How to Run an Ultra-Marathon

How to Run an Ultra-Marathon

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Running farther than 26.2 miles, perhaps a race of 50 kilometer or 50 miles, presents an exciting challenge that tests certain aspects of your body and mind as you push the endurance envelope. The ultra world is populated by a wonderful variety of personalities, people from many different athletic backgrounds and approaches to the sport. You can belong to the unique and close-knit community by following some basic steps.

Develop a big base building up your mileage. Increase your mileage gradually, not more than 10 percent per week.

Schedule a number of “training races” that are shorter than your targeted distance so that you can learn how to consume plenty of calories and liquids during your ultra race. During your training, practice eating and drinking the same foods and liquids you will be consuming during the race and stay away from trying anything new and different during the race. Gastrointestinal problems and cramping are often ultra-runners’ nemeses. Both can be prevented through proper training and taking in sufficient amounts of salts, carbohydrates, and liquids. Each runner has a unique disposition, so you will have to experiment to find out what works best for you. It is a common strategy among ultra-runners to weave a number of “training” races into their schedules. Training races can either be organized events or group runs that challenge you to perform at a threshold pace. Running such prep races helps to develop your efficiency, speed, strength, and endurance that are important to ultra-running
Set aside your preconceptions and to follow a structured program leading to your ultra, retaining some flexibility to account for weather, stave off any potential injuries, and to accommodate work, relationship, and family commitments.

Harness your drive. You need to have your heart set on finishing to complete an ultra and the challenge it presents.

Find an experienced ultra-running friend, acquaintance, or coach who can harness your drive and arm it with her or his knowledge and advice to make your desire, your ambition, your dream get closer to your reality.

Running an ultra is all about stress management. A key ingredient to successful training is to condition yourself to adjust to hard and/or long workouts with relatively quick recovery. Try working back-to-back long runs into your training schedule. For example, if your goal is to run a 50k, you may work up to doing a Saturday run of 20 miles and a Sunday of 15, or other various combinations. On weekdays, you may want to roll back the mileage and focus on recovering through active rest and cross training, as well as some speed training, hill workouts, and some shorter tempo runs. Weight training, swimming, and other activities that strengthen your upper body and build muscle mass without impact on the joints will help to round out your ultra-marathon training.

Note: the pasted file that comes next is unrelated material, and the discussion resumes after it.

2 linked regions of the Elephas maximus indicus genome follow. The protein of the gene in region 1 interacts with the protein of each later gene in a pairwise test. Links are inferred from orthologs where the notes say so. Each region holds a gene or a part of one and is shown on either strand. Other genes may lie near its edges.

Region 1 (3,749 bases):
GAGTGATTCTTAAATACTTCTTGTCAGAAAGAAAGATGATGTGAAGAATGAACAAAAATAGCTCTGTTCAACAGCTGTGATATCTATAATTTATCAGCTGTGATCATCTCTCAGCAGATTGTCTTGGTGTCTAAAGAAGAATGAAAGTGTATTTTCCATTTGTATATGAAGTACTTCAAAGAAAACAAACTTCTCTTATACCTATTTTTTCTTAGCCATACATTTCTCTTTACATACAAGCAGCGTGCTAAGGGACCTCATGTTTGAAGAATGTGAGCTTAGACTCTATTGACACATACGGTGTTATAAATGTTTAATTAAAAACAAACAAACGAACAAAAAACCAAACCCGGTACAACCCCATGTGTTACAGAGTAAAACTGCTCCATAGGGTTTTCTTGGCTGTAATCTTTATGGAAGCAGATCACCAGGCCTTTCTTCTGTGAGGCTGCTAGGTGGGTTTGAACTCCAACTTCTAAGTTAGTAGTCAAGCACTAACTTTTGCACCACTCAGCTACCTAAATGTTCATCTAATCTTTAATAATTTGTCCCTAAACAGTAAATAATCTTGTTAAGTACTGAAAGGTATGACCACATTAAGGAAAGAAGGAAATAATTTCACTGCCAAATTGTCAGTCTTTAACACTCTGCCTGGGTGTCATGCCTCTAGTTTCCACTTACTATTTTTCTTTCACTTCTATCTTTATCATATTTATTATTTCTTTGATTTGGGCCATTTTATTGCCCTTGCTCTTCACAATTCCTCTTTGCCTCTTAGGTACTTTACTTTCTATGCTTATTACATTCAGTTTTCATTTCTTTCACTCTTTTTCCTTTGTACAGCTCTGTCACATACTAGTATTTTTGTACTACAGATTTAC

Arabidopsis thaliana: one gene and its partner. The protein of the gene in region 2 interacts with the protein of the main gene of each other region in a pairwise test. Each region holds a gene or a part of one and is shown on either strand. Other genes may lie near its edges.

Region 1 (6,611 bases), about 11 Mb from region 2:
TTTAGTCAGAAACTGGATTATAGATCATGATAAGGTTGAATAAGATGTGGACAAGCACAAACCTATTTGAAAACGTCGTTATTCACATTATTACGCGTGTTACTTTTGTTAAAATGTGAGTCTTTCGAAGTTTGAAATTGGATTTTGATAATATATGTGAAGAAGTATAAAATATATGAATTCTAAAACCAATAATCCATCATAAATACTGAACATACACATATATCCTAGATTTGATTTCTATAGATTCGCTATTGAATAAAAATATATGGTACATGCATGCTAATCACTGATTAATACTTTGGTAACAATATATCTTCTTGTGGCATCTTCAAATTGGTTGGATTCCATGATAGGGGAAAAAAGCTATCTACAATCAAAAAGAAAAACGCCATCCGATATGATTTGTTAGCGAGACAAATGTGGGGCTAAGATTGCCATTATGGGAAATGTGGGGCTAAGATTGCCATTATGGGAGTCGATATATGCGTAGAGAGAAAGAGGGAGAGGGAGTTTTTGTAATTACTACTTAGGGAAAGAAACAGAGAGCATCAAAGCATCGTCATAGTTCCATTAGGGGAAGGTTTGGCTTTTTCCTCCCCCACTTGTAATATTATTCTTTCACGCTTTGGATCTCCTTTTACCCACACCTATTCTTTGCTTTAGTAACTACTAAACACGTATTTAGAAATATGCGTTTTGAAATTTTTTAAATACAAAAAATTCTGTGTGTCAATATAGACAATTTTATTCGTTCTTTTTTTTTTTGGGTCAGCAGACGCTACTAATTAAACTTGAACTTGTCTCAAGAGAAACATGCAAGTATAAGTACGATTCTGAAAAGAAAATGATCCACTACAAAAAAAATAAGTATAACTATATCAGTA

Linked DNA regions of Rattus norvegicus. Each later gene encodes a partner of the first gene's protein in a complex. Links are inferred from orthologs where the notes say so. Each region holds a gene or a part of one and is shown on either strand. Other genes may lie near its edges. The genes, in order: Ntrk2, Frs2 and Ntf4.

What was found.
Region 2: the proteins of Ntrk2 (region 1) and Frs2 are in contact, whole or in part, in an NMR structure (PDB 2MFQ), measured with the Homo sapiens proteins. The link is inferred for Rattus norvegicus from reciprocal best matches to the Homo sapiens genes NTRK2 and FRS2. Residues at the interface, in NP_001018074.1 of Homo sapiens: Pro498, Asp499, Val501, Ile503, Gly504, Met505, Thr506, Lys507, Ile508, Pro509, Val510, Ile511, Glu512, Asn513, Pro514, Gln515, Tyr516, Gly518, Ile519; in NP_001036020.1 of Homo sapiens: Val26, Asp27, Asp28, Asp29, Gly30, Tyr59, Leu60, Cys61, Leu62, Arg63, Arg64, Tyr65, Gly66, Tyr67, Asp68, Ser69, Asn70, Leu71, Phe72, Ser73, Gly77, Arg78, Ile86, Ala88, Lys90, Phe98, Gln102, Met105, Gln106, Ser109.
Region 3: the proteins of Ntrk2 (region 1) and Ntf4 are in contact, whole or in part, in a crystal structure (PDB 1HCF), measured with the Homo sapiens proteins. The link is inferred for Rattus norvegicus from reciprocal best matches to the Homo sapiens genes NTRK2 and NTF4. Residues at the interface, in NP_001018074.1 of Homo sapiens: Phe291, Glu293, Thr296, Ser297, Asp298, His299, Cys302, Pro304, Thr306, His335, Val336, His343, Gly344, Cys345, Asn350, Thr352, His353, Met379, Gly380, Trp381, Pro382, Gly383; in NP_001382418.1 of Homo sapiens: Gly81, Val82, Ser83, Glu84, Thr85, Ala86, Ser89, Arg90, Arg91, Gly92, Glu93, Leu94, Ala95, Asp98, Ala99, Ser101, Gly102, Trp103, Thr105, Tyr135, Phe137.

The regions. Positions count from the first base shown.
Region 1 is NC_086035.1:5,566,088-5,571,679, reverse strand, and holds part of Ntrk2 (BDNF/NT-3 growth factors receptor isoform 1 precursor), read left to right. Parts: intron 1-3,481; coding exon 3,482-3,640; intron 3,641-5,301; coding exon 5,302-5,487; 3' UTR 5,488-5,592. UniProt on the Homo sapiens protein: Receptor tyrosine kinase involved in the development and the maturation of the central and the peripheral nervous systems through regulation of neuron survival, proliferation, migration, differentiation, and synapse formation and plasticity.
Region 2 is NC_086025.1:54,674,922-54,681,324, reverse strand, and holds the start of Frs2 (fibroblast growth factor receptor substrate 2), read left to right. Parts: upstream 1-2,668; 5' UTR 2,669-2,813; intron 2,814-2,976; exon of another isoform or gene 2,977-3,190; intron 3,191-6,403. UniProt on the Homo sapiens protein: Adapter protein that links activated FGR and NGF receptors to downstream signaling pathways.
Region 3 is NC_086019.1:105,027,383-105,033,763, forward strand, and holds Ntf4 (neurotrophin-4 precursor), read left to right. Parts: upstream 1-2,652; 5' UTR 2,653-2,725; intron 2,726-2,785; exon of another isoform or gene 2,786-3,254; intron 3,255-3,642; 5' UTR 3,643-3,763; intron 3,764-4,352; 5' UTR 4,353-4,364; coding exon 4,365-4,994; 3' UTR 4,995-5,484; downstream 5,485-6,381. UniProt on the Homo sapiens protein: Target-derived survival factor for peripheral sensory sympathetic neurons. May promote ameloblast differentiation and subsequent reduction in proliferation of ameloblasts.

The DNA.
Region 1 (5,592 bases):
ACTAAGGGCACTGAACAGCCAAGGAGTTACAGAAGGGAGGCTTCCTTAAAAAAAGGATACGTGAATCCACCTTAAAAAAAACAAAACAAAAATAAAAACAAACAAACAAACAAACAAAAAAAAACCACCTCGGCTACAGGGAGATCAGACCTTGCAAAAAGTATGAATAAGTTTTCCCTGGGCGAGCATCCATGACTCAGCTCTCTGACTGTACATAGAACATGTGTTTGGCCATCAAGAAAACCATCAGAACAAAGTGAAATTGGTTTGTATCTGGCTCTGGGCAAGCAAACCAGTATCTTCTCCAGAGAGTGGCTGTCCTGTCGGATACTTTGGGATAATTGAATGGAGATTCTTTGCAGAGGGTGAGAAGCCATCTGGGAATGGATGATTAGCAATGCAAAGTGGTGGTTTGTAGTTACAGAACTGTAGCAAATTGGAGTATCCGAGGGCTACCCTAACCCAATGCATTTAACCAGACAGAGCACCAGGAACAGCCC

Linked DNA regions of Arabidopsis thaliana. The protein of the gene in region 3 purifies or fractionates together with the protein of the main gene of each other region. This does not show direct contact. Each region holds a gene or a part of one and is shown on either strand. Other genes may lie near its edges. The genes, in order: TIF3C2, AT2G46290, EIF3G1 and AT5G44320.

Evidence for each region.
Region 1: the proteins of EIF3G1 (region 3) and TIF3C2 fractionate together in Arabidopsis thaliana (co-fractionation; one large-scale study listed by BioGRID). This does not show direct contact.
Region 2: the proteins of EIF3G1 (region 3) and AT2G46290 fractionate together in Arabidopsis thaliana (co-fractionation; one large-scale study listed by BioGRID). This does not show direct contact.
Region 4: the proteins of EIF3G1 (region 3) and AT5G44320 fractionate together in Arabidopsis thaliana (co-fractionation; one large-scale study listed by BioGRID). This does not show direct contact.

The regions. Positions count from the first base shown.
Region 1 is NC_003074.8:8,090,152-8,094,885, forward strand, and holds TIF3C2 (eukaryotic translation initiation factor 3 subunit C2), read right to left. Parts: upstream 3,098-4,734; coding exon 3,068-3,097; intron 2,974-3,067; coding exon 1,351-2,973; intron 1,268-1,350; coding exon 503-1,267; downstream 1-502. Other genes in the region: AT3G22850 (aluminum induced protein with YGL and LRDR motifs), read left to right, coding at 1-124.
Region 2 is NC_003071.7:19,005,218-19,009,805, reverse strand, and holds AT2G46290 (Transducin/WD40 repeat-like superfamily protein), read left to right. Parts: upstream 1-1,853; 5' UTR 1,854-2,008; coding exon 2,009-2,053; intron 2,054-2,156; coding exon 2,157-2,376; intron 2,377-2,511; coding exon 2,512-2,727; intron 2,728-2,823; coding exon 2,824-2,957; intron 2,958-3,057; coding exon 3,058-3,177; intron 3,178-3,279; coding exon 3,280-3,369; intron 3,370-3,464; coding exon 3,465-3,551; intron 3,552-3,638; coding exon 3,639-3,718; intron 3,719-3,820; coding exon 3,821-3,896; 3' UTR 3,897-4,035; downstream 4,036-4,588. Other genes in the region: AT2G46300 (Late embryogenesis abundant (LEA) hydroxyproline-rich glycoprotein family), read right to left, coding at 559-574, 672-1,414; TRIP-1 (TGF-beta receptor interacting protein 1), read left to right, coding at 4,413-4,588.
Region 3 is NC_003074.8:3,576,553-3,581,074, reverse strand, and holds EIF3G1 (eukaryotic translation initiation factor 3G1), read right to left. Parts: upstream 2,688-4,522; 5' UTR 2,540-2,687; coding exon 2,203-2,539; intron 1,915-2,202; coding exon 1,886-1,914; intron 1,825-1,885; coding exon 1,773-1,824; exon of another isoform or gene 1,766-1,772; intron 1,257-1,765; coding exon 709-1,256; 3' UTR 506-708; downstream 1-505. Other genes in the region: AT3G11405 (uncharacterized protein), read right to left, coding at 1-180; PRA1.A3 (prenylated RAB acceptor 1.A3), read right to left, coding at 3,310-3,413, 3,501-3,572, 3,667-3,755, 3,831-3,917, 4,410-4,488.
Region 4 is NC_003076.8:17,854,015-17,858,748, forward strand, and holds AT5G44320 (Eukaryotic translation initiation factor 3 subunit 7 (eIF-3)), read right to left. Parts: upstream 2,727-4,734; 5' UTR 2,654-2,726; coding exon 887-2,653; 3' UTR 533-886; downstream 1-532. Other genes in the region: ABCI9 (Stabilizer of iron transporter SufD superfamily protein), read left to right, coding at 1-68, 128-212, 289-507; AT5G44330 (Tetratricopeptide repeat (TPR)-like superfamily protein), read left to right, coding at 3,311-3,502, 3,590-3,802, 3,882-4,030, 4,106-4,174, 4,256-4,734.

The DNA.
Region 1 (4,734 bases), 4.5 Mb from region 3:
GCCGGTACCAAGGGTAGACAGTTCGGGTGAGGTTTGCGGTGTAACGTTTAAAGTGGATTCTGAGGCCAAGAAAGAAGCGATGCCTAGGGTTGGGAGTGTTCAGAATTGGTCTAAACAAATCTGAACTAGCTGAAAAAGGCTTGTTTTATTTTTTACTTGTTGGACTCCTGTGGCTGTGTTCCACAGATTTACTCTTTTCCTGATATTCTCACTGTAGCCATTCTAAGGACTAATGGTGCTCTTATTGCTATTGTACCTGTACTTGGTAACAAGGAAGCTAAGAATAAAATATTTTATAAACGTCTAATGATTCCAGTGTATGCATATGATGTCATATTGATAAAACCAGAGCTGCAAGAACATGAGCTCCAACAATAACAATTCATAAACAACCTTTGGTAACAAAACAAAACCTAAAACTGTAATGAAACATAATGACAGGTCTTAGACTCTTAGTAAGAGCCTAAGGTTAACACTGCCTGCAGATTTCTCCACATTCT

Know the terrain of your planned ultra. More so than shorter races, ultra marathons require sustained concentration and focus so, to make it easier to keep your focus on the day of the race it is helpful to run some or all of the course prior to the event. At least get a course map and study the topography to learn where the major hills and challenges lie. Try to reduce your background stress level as you enter the final week of the race and make some quiet time to visualize the course.

Taper your training and allow your body to mend any strains and work out some of the toxins that build up from extreme training. The reduced output will probably result in a slight weight gain, which is actually beneficial for longer ultras because the reserve comes in handy after your body runs out of glycogen, the fuel your muscles use to keep you moving. It is also recommended to get used to waking up at the hour at which you will be rising on race day.

In “racing” your first ultra, the most important thing you can do is to slow down and focus on maintaining a manageable pace, one that you can sustain throughout the event. You should run your own race. Ultras are rarely raced, which adds to the noncompetitive, friendly atmosphere that surrounds most ultra events.

As you do all of this training and racing, listen carefully to your body. Ease off if you feel you are hitting a lull in your training. You may be overdoing it or suffering from the beginnings of an injury.

Think about the proper clothing, shoes, and equipment you will be using for the race. Unique to ultras, you will need to consider such items as a flashlight or headlamp for running in the dark, lubricant, nipple covers, hydration, gels and/or energy bars, rain and sun protection, hats, and gaiters. If the ultra you will be running allows for drop bags at different points along the course, then you will need to think about what spare supplies you will want to place in those bags. Your running shoes should not be brand new, but you don’t want to run in a shoe is too broken down either.

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